Over the last few years we have seen a rise in the number of books that talk about the environment. It is good to see that a lot of them have been aimed at the youngest age ranges, as we need to make sure that the need to change is embedded in all young people, as well as adults. Perhaps the main worry that this look at titles has raised is that Michael Foreman was talking about the problem so many years ago; it seems that the pace of change is still far too slow, however programmes such as “Blue Planet” have definitely raised awareness at government levels as well as with general populations. Here are a few titles that I hope will be useful for younger readers.
“The Deep Blue” by Charlotte Guillain and Lou Baker Smith. Mankind has always been fascinated by the sea and the creatures that inhabit it. Since the coming of modern media, such as film, television and now digital resources we have become more aware of the environment and the effect we are having on the oceans and its inhabitants. From Jacques Cousteau to Sir David Attenborough, we have been introduced to the wonders that lie below the surface and a thirst for knowledge has been developed by many children and adults. We have also become more aware of what can happen to mankind if we don’t care for our oceans, ice caps and animals. This is a fascinating look at the world of water and those animals who depend on it.
“There are Fish everywhere” by Katie Haworth and Britta Teckentrup is a gorgeous, stunningly coloured look at the world of fish. Starting with what they are and then the history of their development from pre-historic times, the reader gets to understand the part that they play in the eco-structure that we live in. The author looks at all parts of the world and also covers the relationship between mankind and the aquatic world. Definitely one to browse and enjoy as well as looking up the facts.
“One World” by Michael Foreman is now over 30 years old, but it was re-published last year to celebrate the anniversary. This is full of stunning artwork by Michael Foreman and the use of watercolours provides a very individual feel to the pictures. It is such a tragedy that we still have the same concerns about the environment, after all these years, but given the movements being led by young people at the moment, it is appropriate that this book comes to the forefront for a new generation. Whilst this book works as a picture book for reading to young audiences, it also works at another level in pointing out the dangers we face from pollution, plastics, climate change and industry. This is yet another book that should be in all primary schools.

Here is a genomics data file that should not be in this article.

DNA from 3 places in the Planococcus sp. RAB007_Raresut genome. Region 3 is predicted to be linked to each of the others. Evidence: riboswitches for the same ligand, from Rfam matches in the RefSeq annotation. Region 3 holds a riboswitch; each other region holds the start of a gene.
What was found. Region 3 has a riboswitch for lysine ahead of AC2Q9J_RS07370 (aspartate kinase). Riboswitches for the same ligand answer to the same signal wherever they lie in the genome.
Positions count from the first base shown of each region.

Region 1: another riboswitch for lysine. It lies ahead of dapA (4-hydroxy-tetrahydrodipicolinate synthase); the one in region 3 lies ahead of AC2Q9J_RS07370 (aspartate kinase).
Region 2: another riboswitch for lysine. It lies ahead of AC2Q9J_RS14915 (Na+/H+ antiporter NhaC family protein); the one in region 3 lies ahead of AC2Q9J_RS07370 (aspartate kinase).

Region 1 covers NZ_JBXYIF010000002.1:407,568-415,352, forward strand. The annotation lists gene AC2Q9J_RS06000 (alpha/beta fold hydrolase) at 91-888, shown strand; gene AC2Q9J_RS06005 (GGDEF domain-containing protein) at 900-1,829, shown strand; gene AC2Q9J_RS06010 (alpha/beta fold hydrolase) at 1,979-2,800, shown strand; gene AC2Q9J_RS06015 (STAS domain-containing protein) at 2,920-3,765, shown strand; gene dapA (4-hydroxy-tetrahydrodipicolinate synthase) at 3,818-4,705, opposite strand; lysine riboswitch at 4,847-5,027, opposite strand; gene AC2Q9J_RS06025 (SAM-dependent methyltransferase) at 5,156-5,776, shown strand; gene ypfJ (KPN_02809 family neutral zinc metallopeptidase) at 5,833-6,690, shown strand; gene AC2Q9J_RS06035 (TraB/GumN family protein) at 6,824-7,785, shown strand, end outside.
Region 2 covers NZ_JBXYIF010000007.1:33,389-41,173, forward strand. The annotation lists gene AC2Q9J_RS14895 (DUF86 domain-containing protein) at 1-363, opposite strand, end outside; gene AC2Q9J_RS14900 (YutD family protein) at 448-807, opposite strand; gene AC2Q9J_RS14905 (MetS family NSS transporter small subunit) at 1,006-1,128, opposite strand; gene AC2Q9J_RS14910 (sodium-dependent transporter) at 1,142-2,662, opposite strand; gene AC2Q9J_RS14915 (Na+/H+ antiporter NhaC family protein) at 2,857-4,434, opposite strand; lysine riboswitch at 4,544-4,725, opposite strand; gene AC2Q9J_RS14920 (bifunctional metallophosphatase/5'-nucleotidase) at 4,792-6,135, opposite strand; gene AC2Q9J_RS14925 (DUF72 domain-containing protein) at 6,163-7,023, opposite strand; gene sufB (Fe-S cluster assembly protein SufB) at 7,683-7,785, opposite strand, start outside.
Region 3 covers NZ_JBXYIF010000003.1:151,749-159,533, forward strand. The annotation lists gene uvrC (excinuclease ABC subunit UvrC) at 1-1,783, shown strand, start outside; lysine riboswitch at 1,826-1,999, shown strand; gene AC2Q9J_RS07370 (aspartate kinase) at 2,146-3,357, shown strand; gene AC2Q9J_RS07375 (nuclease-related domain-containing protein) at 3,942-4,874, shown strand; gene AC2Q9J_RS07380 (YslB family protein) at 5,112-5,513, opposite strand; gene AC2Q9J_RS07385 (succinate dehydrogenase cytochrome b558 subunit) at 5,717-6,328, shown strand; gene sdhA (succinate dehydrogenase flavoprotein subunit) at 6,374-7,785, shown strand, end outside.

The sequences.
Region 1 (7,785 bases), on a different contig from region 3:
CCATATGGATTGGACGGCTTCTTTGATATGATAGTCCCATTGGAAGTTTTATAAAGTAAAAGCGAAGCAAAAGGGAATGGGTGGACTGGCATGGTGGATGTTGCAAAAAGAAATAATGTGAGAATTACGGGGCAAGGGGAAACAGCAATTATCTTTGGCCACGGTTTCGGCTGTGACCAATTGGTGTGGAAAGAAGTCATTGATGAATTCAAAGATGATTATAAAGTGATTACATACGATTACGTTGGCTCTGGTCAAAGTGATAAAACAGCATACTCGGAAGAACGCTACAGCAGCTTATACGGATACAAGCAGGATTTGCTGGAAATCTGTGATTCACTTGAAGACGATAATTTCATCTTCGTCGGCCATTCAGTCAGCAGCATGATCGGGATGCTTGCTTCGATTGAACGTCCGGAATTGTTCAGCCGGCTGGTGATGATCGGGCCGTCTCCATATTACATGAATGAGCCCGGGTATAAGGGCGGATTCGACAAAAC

“The Blue Giant” by Katie Cottle. This is a delightful allegorical story about cleaning up our oceans and landscapes. It is told as a picture book story, featuring Meera and her mum. When they go to the beach, they are surprised by a giant wave that speaks to them and asks them for help in cleaning up the sea. They start to help, but realize that it is a huge task. However, gradually they get their friends involved and the more people help, the more rubbish they can clear. This gives a strong message about us all doing our part and would be great as part of work about environmental issues.
“Goodnight Ocean” by Becky Davies and Carmen Saldana is a beautiful flap book for the youngest readers. It looks at a wide range of animals and environments related to the Ocean. the book was long-listed for the SLA Information Book Award in 2020 and works at both a story telling and an information level. It is a fantastic introduction to the watery world around us.
“Somebody swallowed Stanley” by Sarah Roberts and Hannah Peck brings home to us the dangers that sea creatures face from plastic bags that are thrown away. Stanley is a striped bag and looks remarkably like a jelly fish, so sea creatures think that he will make a good meal. Unfortunately he can get stuck in their throat and prevent breathing, or get tangled up in parts of their body. This story really brings it home to us how dangerous plastic can be in the environment and is a must read title.
“Clem and Crab” by Fiona Lumbers is about a young girl called Clem who has a day out at the beach with her sister. She finds a crab and takes it home as a pet. Of course, this turns out to be a bad idea and she has to take it back to its own habitat. She also discovers the dangers that it faces from pollution and rubbish and sets out to improve the beach and in doing so she gets lots of others involved in the process. This works beautifully as a picture book, but also acts as a starting point in discussions about the environment.